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Re: section 1, intro, for review

From: Mark Nottingham <mnot@mnot.net>
Date: Tue, 19 Mar 2002 22:22:02 -0800
Cc: "www-tag@w3.org" <www-tag@w3.org>
To: Rob Lanphier <robla@real.com>
Message-Id: <CAD053E8-3BCA-11D6-AFA9-000A27836A68@mnot.net>

Personally, I have a hard time swallowing parts of 3205, especially 
section three; things like 'traditional use' are, at best, ill-defined. 
I'm still waiting for a crisp definition of 'substantially new service'; 
considering the current threads on TAG, what set of data isn't 
potentially accessible through the HTTP?

Artificially limiting the uses of the HTTP because
   a) firewall administrators are used to using ports as a heuristic for 
identifying applications, and
   b) people deploy intermediaries that aren't semantically transparent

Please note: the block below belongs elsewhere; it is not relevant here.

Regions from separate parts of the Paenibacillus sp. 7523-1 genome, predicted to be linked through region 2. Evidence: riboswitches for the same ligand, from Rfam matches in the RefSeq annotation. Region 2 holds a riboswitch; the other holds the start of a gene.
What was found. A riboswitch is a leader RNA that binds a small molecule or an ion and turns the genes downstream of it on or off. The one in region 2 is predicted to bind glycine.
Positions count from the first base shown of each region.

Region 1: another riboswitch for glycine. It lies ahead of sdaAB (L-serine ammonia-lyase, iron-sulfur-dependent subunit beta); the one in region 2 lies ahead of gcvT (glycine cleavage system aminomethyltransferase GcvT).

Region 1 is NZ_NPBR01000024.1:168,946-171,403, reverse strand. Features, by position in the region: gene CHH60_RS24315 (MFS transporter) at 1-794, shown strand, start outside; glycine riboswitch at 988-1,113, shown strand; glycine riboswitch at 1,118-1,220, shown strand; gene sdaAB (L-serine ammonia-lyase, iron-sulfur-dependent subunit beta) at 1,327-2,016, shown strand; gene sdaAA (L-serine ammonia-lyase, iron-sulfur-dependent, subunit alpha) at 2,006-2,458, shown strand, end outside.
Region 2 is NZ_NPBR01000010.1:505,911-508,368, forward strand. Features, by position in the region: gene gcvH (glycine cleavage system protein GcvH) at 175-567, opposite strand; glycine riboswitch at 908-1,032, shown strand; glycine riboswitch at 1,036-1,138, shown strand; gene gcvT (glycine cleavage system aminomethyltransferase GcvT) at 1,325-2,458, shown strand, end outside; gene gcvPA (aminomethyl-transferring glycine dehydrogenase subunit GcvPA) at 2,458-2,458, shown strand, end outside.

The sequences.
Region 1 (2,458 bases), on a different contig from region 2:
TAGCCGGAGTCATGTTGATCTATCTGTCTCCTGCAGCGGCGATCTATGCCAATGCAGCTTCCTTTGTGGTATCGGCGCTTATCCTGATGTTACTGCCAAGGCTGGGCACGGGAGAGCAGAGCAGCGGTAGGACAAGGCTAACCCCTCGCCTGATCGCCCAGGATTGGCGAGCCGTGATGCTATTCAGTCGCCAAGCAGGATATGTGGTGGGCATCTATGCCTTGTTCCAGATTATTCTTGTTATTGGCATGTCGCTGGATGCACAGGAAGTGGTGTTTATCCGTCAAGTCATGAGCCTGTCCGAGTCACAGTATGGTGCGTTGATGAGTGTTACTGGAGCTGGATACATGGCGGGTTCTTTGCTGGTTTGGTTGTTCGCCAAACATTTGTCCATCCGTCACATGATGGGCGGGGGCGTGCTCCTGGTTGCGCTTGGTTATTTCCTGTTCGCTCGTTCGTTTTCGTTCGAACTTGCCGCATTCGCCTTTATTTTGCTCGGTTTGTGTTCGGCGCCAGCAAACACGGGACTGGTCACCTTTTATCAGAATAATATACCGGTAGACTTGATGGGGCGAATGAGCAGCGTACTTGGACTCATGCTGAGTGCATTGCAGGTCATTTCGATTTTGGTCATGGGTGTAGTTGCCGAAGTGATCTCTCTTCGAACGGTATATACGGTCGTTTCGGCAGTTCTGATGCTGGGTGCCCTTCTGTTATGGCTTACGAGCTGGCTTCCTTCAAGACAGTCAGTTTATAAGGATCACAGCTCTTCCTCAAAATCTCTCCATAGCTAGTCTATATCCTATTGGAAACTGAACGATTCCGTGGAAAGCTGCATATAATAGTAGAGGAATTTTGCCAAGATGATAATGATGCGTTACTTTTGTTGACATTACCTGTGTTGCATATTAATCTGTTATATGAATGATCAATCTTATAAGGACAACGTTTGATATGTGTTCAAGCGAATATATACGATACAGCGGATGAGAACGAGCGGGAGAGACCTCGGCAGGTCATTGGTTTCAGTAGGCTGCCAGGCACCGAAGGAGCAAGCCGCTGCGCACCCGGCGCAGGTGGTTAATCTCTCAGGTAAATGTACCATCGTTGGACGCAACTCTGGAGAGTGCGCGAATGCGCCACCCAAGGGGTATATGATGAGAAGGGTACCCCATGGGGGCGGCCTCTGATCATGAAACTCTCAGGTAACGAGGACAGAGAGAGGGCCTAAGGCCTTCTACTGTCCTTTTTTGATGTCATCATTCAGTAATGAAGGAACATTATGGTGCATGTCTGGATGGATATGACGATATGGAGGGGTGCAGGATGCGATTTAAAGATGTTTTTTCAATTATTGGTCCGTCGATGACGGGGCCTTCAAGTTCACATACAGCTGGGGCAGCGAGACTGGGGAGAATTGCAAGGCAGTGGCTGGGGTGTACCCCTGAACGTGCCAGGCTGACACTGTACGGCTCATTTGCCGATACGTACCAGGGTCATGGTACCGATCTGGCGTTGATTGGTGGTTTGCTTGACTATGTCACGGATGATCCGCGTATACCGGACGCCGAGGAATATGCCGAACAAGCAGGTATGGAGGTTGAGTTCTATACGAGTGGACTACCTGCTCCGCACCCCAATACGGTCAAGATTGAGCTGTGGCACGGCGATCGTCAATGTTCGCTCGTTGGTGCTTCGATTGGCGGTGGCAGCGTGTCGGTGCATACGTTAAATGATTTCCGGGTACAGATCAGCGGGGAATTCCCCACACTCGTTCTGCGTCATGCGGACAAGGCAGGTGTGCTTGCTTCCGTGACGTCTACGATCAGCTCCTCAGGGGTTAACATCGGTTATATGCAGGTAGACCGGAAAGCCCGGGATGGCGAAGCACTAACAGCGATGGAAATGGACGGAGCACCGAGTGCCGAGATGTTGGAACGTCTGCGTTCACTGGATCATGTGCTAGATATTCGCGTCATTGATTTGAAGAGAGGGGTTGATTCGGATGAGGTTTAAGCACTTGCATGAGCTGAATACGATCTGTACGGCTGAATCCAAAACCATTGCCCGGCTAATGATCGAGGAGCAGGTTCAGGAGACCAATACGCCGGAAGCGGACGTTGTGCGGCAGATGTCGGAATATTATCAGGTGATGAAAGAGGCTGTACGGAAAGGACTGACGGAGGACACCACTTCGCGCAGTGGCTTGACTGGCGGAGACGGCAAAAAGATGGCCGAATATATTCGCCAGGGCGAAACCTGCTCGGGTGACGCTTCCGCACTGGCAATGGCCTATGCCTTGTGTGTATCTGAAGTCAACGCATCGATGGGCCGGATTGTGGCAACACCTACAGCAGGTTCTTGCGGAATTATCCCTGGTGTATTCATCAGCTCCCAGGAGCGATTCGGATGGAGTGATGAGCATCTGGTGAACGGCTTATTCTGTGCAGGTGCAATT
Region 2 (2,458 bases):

and force-route messages through them
isn't the proper way to address these problems, IMO.

On Tuesday, March 19, 2002, at 09:44  PM, Rob Lanphier wrote:

> On Tue, 19 Mar 2002, Paul Prescod wrote:
>> "Roy T. Fielding" wrote:
>>> ...
>>> It wouldn't be less useful.  The point is that it would gain nothing
>>> from doing so.  It is a store and forward messaging system -- the 
>>> application
>>> consists of delivering the message, that's all.
>> If you were tasked with inventing a protocol for fetching mail from a
>> remote server, would you choose to make it a specialization of HTTP or
>> not? I'm not asking whether there is sufficient cost/benefit to replace
>> POP, IMAP, etc. Probably there is not. I'm asking how you decide when 
>> to
>> invent a new application protocol or just use HTTP.
> My 2 cents:  no.
> See RFC 3205 for the justification and for a detailed discussion as to
> guidelines for using HTTP as a substrate:
> http://www.ietf.org/rfc/rfc3205.txt
> Email constitutes a substantially different service than traditional 
> Rob
Mark Nottingham
Received on Wednesday, 20 March 2002 01:22:03 UTC

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